your internet guide to all things catfish
by David Marshall
n our ‘hobby’ Synodontis robertsi is usually sold under its scientific name as opposed to the common names of Robert’s Synodontis and Large blotch Synodontis. In the wild this fish hails from Central Congo, Lukeria and the Egobe river system.
Synodontis robertsi is a member of the Mochokidae family. The Mochokidae lack the protection of body scutes (which you will know through Corydoras) so nature compensated by the provision of a continuous bony shield that runs from behind the eye to the dorsal fin spine that deflects all but the hardest blows from the teeth and bills of aquatic living mammals and fishing birds respectively.
Although I have heard no reports of a robertsi squeaking (backed-up by the fact that squeaker does not appear in the common names quoted above) when removed from water this is a secondary defence system among the majority of Synodontis species.
As with all Synodontis the pectoral fin spines are a ‘wonder of nature’. Very sharp they also afford protection (watch your fingers) while recording growth like the rings of a tree. The pectoral fin bone of each Synodontis species is different so becomes a ‘signature tune’ allowing ichthyologists, once the flesh is removed, to tell the true identity of species which may look alike to the naked eye.
A fact file on the Planet Catfish web-site describes the body pattern of our subject specie as ‘giraffe-like’ and although I go along with this the pattern of dark brown and white varies greatly among individuals (as readers who know the more commonly seen Synodontis angelicus will be familiar) going from crop circle markings to bars as in Synodontis brichardi. The body, which can reach a maximum size of 16cm, has a raised appearance like that of Synodontis contractus - with whom large ‘alberti eyes’ are also shared.
Considering the likeness to Synodontis contractus, which has plainer and bland body colours in comparison, there is little wonder that one can be offered for sale as the other. The body colours of Synodontis caudalis (forked caudal lacking in robertsi) and certain colour variants of Synodontis schoutedeni (smaller eyes and more yellow colour in body) also lead to these two species occasionally offered for sale as robertsi. To see both the likenesses and differences between the mentioned species visit the fact files and photographic galleries on both the Scotcat and Planet Catfish web-sites.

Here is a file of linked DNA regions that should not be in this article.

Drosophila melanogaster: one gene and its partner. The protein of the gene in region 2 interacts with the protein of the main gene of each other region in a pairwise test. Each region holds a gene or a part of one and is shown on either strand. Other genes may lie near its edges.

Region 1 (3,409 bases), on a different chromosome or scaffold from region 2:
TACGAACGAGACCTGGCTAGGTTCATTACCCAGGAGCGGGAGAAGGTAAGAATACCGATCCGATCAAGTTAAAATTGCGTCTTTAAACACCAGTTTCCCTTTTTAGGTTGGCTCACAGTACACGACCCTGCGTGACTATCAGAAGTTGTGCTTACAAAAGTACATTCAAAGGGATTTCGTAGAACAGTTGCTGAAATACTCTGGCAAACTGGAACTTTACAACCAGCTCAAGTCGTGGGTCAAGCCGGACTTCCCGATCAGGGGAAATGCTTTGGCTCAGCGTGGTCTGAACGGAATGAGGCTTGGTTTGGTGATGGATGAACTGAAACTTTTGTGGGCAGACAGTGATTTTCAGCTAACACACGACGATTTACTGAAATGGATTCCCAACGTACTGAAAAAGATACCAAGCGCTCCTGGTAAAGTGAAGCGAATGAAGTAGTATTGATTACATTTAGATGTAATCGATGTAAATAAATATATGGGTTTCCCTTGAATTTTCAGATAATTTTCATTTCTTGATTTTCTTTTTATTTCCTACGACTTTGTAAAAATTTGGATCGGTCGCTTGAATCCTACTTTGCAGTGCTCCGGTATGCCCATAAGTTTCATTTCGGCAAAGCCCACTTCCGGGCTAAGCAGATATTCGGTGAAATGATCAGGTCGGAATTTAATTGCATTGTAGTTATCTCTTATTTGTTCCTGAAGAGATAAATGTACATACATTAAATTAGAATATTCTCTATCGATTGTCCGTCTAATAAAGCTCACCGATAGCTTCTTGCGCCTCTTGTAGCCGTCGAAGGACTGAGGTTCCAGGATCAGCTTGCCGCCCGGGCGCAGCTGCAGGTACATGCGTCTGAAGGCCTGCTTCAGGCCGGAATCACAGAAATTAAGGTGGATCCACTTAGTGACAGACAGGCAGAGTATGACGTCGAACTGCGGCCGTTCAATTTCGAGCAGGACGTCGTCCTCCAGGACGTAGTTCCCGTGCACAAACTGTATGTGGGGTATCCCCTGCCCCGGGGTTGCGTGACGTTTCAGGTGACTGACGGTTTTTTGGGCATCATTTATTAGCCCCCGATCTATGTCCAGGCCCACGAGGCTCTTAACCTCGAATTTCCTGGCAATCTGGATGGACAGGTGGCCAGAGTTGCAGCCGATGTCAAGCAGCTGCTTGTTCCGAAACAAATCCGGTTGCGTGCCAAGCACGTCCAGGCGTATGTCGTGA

Before moving onto aquarium care we must note that our subject specie can be very delicate and one which, despite great care, sometimes never settles into aquarium life literally dwindling away. This is often signalled by the onset of lethargic activity, at which time the robertsi will sit close to the front of the aquarium and find a spot from which the only movement will be tiny rocking motions.
The roots of such demise are often:
1. A failure
to feed. S. Robertsi can go on ‘hunger
strike’ following exportation, which also occurs
with certain ‘L’ numbered loricarins, and
once out of the eating habit may never resume this vital
practice. If you are on good terms with your local retailer
always ask to see a robertsi feed prior to
Aquarium care begins with a minimum sized aquarium of 60x30x30cm. The aquarium should be well filtered with a pH between 6.2 and 7.5 and temperature in the range of 23 to 27 C. For décor well plant the aquarium and provide shelter in the form of Mopani wood, broken plant pots (which should have smooth edges as the skin of robertsi is softer than it first appears) and small ceramic pipes. Medium-sized African characins make good companions. As robertsi are a riverine species they should not be kept alongside Rift Valley cichlids. When eating they will take small living foods and commercial flakes.
Taking the S. contractus and S. alberti (Albert’s catfish) likenesses very seriously it may well be that, like these two species, robertsi does not have the long natural lifespan, sometimes in excess of 20 years, that is enjoyed by a number of Synodontis including the well known S. decorus (Clown squeaker) and S. eupterus (Feather-finned catfish)
Sadly there are, as yet, no reports of S. robertsi reproducing within the confines of aquaria. Field reports suggest that distinct pairs form, during the Congo rainy season, and that, in open water, dark coloured eggs are scattered over the available substrate.
As a final point we must mention that Synodontis robertsi are not always readily available so their price in aquatic retail outlets can be very high – in some cases topping that asked for Synodontis angelicus.
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